e is of the type of the range.  Except for char and wchar.  This 
 schizophrenia of type induction is very bad for D, and it's a good 
 argument of why strings should not simply be arrays.

For many algorithms on strings, iterating by char is preferred over dchar, even for multibyte strings.

Huh? Which ones?

Searching, for one.
 AFAIK, all of std.algorithm treats strings as ranges of dchar.

Andrei posted elsewhere that there were specializations for strings to do it one way or the other based on which was more efficient.

Boyer-Moore comes to mind. Andrei
Jul 20 2010
prev sibling next sibling parent "Steven Schveighoffer" <schveiguy yahoo.com> writes:
On Tue, 20 Jul 2010 11:02:57 -0400, Sean Kelly <sean invisibleduck.org>  
wrote:

 Steven Schveighoffer Wrote:
 How do we make this work?

 auto str = "hello world";
 foreach(c; str)
     assert(is(typeof(c) == dchar));

foreach (dchar c; str) assert(...); This feature has been in D for years.

The omission of dchar is on purpose. Phobos has characterized string as a bidirectional range of dchars. For every range where I do: foreach(e; range) e is of the type of the range. Except for char and wchar. This schizophrenia of type induction is very bad for D, and it's a good argument of why strings should not simply be arrays. -Steve
Jul 20 2010
prev sibling parent "Steven Schveighoffer" <schveiguy yahoo.com> writes:
On Tue, 20 Jul 2010 15:21:34 -0400, Walter Bright  
<newshound2 digitalmars.com> wrote:

 Steven Schveighoffer wrote:
 The omission of dchar is on purpose.  Phobos has characterized string  
 as a bidirectional range of dchars.  For every range where I do:
  foreach(e; range)
  e is of the type of the range.  Except for char and wchar.  This  
 schizophrenia of type induction is very bad for D, and it's a good  
 argument of why strings should not simply be arrays.

For many algorithms on strings, iterating by char is preferred over dchar, even for multibyte strings.

Huh? Which ones? AFAIK, all of std.algorithm treats strings as ranges of dchar. I am 100% in agreement with you that indexing and length should be done by char. All I'm talking about is foreach. -Steve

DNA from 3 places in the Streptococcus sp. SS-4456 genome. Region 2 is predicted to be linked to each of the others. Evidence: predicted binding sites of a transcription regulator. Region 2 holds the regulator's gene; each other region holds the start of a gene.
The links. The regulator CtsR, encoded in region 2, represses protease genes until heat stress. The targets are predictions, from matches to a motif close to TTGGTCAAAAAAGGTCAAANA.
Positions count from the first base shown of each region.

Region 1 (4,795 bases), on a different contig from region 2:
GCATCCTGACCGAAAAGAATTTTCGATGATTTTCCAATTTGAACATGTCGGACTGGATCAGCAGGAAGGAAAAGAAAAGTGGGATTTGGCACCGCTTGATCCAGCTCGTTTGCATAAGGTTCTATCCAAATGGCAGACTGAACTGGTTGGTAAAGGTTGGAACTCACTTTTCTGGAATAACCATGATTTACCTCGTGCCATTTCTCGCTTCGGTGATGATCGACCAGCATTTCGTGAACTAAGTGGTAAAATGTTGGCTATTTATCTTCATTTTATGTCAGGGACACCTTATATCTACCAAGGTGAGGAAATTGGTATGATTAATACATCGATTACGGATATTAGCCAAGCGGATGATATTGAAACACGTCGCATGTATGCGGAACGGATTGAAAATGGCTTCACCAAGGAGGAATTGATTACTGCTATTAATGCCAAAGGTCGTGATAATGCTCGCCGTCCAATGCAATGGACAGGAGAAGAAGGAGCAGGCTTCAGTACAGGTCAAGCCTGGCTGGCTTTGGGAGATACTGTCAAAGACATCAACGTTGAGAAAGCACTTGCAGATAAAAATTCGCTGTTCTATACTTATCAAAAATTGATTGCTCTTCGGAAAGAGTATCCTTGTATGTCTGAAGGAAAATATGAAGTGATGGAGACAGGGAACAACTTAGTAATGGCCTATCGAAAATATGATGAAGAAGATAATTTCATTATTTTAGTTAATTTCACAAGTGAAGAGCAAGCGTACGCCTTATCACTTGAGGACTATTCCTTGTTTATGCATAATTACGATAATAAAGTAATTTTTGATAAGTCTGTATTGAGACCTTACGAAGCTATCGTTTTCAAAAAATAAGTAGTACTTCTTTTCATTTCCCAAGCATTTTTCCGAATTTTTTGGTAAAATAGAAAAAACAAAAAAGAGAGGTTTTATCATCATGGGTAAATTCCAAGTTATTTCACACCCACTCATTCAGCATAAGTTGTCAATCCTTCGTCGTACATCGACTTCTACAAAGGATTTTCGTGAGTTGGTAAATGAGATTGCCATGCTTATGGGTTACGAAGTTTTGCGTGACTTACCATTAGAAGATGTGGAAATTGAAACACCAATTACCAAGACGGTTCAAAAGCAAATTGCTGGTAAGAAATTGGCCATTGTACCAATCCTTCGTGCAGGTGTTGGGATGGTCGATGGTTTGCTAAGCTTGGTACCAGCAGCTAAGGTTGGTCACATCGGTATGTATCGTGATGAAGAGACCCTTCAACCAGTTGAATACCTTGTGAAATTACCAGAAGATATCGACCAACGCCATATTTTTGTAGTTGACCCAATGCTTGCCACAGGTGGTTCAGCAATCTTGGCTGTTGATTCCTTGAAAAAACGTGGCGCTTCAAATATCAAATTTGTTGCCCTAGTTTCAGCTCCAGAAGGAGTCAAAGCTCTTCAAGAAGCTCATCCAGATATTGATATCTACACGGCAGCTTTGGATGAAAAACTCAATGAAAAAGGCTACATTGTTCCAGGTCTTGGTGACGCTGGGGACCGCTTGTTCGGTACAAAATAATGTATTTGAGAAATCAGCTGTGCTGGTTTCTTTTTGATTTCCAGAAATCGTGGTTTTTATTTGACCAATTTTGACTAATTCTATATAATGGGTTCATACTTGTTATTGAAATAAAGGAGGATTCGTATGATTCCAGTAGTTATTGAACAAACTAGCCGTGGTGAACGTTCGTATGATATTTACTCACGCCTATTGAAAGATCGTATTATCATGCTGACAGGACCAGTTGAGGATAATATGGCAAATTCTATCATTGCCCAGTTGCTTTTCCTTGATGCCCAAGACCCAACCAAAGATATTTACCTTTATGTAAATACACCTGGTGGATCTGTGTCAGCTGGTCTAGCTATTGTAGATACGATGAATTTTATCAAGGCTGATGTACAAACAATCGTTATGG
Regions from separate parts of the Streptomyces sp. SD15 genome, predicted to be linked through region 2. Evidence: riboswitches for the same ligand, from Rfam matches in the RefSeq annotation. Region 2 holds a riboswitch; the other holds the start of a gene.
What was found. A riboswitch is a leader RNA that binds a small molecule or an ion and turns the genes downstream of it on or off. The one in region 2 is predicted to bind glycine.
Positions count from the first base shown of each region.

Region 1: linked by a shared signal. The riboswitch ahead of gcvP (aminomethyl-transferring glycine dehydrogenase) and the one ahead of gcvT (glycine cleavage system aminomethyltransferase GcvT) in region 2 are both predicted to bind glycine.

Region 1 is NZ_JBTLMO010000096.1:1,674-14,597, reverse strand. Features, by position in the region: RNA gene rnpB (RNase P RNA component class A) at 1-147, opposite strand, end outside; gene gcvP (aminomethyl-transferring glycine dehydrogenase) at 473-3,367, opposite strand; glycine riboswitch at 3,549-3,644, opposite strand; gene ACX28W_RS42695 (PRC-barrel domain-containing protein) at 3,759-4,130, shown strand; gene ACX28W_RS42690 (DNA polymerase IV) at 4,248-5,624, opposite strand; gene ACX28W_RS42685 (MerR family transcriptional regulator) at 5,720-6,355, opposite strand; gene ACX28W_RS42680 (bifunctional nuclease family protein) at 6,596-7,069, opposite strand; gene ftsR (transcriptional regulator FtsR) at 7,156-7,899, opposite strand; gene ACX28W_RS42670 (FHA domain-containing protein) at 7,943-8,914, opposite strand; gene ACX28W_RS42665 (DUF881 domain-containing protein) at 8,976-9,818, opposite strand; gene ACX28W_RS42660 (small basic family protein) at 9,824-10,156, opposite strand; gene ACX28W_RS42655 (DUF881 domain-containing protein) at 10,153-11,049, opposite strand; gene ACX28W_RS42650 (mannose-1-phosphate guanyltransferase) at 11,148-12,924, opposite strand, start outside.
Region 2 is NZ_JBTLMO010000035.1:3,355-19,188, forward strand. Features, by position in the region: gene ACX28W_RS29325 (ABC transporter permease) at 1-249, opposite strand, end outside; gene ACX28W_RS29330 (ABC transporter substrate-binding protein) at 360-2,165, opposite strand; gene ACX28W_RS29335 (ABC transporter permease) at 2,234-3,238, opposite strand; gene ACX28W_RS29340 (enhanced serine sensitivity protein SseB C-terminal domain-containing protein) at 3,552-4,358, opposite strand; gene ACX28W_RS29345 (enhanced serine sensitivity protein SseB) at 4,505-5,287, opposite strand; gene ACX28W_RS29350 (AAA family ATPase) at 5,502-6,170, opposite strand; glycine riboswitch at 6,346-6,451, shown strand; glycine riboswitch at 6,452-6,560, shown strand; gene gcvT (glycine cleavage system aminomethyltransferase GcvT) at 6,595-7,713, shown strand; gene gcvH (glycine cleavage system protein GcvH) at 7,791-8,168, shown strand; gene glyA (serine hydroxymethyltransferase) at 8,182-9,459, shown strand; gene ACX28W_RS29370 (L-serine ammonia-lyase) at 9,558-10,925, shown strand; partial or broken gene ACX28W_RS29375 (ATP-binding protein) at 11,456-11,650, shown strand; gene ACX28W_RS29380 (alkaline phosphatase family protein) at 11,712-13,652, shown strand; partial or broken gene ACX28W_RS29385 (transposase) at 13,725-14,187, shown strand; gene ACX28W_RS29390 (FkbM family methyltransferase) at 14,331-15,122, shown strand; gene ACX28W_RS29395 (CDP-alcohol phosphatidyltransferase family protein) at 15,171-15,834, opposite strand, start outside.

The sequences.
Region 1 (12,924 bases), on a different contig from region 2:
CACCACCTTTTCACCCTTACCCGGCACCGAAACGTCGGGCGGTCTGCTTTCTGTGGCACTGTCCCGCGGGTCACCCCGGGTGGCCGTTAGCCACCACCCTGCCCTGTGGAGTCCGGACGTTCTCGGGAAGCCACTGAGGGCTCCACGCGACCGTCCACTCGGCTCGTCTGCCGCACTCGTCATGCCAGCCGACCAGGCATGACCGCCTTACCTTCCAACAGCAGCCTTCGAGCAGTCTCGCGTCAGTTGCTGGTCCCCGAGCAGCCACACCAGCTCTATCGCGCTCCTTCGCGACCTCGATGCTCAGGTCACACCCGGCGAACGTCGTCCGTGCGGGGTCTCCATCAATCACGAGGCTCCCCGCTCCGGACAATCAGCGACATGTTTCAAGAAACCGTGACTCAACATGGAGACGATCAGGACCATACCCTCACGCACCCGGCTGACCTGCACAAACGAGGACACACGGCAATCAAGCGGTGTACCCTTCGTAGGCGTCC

Jul 20 2010
prev sibling next sibling parent "Rory McGuire" <rmcguire neonova.co.za> writes:
On Tue, 20 Jul 2010 01:51:51 +0200, Jesse Phillips  
<jessekphillips+d gmail.com> wrote:

 What about:

 struct String {
 	string items;
 	alias items this;
 }

 And add the needed functions you wish to have in string and it will  
 still work in existing functions that operate on immutable(char)[]

You shouldn't need to do that: string strstr(string haystack, string needle); can be used as: string s; s.strstr("needle"); so you can add "methods" to a string or whatever just by defining functions. -Rory
Jul 20 2010
prev sibling next sibling parent "Rory McGuire" <rmcguire neonova.co.za> writes:
On Tue, 20 Jul 2010 16:08:06 +0200, Jesse Phillips  
<jesse.k.phillips gmail.com> wrote:

 But then you can't overload operators.

 On Tue, Jul 20, 2010 at 12:54 AM, Rory McGuire <rmcguire neonova.co.za>  
 wrote:
 On Tue, 20 Jul 2010 01:51:51 +0200, Jesse Phillips
 <jessekphillips+d gmail.com> wrote:

 What about:

 struct String {
        string items;
        alias items this;
 }

 And add the needed functions you wish to have in string and it will  
 still
 work in existing functions that operate on immutable(char)[]

You shouldn't need to do that: string strstr(string haystack, string needle); can be used as: string s; s.strstr("needle"); so you can add "methods" to a string or whatever just by defining functions. -Rory


such as?
Jul 20 2010
prev sibling next sibling parent reply "Rory McGuire" <rmcguire neonova.co.za> writes: